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Saturday, 15 December 2007

Nonbelieving Literati: The Sparrow

It all started here, when the Exterminator began a little atheist book club over the web on grounds that

[S]cientists shouldn’t feel that they’ve cornered the market on nonbelief. There are plenty of us folks in the humanities who also have no faith in faith.

The list of great and near-great freethinking authors, for example, is a long one. It contains, among others, such non-scientists as: Ambrose Bierce, Pearl S. Buck, Joseph Conrad, George Eliot, Robert Frost, Thomas Hardy, Ernest Hemingway, Langston Hughes, James Joyce, D.H. Lawrence, Sinclair Lewis, H.P. Lovecraft, H.L. Mencken, Vladimir Nabokov, George Orwell, Percy Bysshe Shelley, George Bernard Shaw, Mark Twain, the above-mentioned Vidal, Kurt Vonnegut, and H.G. Wells.

I think it’s time we atheists draw some inspiration from literature as well as science.


Well said! I held off joining initially, but really, this is right up my street in some ways. So here I am, and, before I read what anyone else has written on the subject, here's my post on Mary Doria Russell's The Sparrow.

'So God just leaves?' John asked, angry where Emilio had been desolate. 'Abandons creation? You're on your own, apes. Good luck!'

'No. He watches. He rejoices. He weeps. He observes the moral drama of human life and gives meaning to it by caring passionately about us, and remembering.'

'Matthew ten, verse twenty-nine,' Vincenzo Giuliani said quietly. ' "Not one sparrow can fall to the ground without your father knowing it." '

'But the sparrow still falls,' Felipe said.


It's hard to tell where the author of this book stands on religious issues. She knows a lot about Catholics, but it's hard to say whether she writes from the inside or as an apostate. I know the Nonbelieving Literati have had more liberal, irreverent Christian authors before, so the choice of this book isn't necessarily a sign that the author doesn't believe in God. I suppose a web search or something might turn up more information, but if you ask me, that's cheating. I'll take the book as is and never mind the author, and I'll say this. The fact that you can't tell where the author stands is at least in part because this is a good book, a realistic book, a book that doesn't paint ideology into the storyline half so much as it allows the characters to be believeable. Many of the characters hold views I don't agree with. Many of them espouse reasoning that I consider to be highly questionable, and large parts of my viewpoint don't even make it into the conversation. But that's life. That's believeable. And I can't help but admire the author for being able to write with such sympathy for her characters, and yet such coldness when it comes to the pain she'll put them through and the problems she'll hand them that challenge the views they hold dear.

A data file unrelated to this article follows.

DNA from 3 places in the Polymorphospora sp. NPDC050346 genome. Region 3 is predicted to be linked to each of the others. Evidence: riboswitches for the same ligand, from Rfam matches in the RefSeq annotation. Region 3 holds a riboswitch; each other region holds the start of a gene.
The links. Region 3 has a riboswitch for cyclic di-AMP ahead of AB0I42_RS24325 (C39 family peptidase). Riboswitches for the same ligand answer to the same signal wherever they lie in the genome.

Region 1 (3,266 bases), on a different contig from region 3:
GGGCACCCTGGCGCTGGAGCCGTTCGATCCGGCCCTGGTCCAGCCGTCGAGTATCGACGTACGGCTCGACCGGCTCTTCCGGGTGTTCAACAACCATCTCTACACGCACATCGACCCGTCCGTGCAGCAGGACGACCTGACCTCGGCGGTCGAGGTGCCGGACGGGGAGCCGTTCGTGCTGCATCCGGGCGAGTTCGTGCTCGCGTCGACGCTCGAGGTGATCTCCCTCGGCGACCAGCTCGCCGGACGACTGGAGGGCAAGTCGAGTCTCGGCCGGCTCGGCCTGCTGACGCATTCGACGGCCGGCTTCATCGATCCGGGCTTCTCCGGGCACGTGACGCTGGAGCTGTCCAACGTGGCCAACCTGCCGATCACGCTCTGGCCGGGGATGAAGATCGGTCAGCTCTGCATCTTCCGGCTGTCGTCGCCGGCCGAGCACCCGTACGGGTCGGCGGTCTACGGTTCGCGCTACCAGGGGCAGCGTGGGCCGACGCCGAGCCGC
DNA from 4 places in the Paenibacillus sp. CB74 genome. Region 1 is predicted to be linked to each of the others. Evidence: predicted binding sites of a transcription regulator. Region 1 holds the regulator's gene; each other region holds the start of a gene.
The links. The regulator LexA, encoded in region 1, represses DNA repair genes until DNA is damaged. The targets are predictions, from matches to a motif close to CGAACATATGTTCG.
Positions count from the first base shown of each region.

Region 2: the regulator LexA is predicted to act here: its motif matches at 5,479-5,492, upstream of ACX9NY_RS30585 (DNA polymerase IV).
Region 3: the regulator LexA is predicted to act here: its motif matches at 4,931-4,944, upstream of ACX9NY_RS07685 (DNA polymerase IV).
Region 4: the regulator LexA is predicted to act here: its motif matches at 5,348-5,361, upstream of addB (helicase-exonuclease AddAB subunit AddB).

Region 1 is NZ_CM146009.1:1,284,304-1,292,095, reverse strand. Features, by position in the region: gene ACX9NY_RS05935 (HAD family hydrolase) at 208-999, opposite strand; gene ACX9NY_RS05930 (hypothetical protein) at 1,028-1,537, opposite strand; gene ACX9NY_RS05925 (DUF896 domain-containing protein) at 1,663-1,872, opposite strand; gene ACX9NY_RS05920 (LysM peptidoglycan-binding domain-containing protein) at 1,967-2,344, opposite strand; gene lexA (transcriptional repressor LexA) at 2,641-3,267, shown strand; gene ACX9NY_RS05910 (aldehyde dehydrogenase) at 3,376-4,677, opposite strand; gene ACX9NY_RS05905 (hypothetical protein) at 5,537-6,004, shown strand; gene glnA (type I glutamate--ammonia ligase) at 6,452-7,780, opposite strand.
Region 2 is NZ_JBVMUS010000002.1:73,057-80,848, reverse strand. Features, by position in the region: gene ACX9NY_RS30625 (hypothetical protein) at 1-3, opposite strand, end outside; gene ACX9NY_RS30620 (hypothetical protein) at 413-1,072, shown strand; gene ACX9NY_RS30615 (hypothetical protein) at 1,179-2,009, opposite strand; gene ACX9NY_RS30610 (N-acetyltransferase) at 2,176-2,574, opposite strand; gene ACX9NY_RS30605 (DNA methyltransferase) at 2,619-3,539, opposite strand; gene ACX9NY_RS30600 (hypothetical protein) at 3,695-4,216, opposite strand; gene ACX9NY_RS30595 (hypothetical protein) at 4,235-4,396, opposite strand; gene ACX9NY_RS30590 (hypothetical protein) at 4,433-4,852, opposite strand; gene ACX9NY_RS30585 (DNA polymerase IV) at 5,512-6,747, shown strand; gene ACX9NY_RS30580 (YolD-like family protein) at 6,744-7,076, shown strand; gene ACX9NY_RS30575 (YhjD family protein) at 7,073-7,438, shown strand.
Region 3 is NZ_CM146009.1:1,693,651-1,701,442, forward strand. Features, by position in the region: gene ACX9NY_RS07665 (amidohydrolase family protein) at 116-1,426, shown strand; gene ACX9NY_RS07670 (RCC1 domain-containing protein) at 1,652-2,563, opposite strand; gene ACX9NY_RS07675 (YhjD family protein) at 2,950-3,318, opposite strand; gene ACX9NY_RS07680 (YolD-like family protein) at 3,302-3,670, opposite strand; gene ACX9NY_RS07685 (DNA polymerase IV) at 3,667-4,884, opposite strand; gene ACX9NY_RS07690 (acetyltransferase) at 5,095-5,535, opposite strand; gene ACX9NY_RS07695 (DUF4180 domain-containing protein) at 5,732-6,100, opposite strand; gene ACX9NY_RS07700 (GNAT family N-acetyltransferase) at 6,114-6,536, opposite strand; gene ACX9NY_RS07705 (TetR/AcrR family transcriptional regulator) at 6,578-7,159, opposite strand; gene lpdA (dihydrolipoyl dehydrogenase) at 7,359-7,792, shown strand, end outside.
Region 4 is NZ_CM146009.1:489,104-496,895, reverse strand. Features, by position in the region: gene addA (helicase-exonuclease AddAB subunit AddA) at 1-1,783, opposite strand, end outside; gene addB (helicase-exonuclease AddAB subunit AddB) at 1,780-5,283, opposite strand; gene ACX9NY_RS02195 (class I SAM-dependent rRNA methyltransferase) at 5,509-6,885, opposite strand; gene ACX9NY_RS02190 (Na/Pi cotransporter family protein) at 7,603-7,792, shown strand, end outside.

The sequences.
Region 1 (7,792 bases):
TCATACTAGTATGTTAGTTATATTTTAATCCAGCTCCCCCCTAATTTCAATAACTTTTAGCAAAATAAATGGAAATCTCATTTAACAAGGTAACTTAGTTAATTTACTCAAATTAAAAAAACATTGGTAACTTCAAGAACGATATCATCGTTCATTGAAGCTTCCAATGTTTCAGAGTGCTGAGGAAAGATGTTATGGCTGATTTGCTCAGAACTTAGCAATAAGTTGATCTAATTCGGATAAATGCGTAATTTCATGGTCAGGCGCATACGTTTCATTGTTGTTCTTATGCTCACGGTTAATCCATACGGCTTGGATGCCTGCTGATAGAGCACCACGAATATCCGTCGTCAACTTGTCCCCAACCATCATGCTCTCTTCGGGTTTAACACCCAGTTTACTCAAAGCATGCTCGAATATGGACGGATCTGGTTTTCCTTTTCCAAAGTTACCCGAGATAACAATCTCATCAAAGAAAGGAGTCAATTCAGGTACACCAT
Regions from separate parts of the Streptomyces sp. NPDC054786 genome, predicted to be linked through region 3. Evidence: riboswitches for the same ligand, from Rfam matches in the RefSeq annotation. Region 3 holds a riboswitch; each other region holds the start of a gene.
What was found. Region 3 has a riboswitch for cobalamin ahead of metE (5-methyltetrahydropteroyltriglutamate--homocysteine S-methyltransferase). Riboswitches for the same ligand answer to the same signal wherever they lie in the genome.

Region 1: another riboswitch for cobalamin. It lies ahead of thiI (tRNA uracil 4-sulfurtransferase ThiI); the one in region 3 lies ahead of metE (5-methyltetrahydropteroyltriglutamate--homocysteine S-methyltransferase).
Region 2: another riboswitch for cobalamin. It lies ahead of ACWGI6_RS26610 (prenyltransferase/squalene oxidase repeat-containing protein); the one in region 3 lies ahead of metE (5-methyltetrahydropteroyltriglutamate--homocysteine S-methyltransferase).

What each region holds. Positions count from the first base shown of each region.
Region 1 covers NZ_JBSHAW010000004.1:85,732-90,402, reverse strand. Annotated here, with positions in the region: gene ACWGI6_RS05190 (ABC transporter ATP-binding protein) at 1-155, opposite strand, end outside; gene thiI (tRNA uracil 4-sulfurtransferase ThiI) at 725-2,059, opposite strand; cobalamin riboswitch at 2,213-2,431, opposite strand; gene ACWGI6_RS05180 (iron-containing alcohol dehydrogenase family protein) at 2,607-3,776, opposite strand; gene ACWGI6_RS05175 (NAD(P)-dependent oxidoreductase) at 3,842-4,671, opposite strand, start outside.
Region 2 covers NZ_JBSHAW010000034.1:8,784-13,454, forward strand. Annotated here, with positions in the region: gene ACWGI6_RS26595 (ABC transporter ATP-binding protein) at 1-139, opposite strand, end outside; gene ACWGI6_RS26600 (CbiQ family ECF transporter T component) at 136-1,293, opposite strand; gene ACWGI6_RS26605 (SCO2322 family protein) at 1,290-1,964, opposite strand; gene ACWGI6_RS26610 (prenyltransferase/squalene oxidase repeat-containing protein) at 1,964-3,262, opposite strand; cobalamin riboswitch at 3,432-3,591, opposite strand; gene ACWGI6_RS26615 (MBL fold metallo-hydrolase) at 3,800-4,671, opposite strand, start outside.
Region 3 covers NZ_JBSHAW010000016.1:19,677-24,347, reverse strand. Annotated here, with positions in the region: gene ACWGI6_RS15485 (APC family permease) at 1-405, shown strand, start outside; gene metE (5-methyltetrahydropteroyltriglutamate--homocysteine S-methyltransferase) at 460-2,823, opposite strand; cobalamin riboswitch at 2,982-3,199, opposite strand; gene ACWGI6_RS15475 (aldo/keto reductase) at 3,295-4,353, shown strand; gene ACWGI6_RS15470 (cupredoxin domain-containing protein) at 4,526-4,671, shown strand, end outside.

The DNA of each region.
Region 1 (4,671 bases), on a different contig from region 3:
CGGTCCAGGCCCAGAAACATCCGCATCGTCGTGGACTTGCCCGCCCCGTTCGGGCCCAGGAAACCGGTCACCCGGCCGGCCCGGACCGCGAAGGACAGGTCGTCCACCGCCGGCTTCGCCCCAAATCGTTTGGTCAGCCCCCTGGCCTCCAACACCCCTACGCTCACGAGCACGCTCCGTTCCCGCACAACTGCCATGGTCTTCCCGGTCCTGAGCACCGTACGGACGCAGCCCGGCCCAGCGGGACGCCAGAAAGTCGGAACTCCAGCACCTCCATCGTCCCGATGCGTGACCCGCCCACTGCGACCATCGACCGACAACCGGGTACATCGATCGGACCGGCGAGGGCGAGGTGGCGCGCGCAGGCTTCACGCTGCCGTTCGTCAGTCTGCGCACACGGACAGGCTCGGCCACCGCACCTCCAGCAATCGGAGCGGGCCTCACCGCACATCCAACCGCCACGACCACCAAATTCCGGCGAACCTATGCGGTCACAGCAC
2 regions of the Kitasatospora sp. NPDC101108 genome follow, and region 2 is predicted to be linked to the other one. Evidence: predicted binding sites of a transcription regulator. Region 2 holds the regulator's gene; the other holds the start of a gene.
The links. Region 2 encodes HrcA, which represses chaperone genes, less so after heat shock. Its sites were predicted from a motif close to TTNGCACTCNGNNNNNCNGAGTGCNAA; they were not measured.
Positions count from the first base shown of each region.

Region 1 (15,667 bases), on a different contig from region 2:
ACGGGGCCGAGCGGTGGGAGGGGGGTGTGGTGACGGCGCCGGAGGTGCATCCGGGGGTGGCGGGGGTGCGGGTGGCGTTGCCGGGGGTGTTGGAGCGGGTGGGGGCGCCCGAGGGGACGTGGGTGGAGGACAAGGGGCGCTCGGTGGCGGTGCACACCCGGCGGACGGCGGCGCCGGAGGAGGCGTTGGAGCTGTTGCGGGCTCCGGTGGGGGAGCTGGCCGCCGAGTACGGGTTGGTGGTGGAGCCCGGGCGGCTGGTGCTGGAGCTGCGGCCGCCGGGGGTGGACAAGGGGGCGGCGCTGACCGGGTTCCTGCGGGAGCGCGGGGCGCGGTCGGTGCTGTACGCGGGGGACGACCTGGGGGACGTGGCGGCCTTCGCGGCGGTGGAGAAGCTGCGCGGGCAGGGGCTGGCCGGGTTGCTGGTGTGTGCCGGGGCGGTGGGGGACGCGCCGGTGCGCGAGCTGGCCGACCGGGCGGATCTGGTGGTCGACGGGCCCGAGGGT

The book alternates between two timescales. One is an action-packed story of humanity's first contact with sentient alien life, a dare-devil trip to outer space to meet the inhabitants of a distant planet, propelled by faith and doomed to disaster. The other is the story of what the sole survivor has to deal with when he gets back to Earth, a tense emotional drama of misunderstanding interacting with deep trauma. Both on this re-reading and when I first read the book a few years ago, it was this latter story that was the page-turner for me. Action is all very well, but it's nothing compared to human interaction, and while there were many parts of both storylines that kept my attention, I found myself checking ahead to see when the next section of unpacking and unravelling the survivor's persective would be, waiting for the moment when they'd understand, and being fascinated by the developments in perception and misperception between the characters.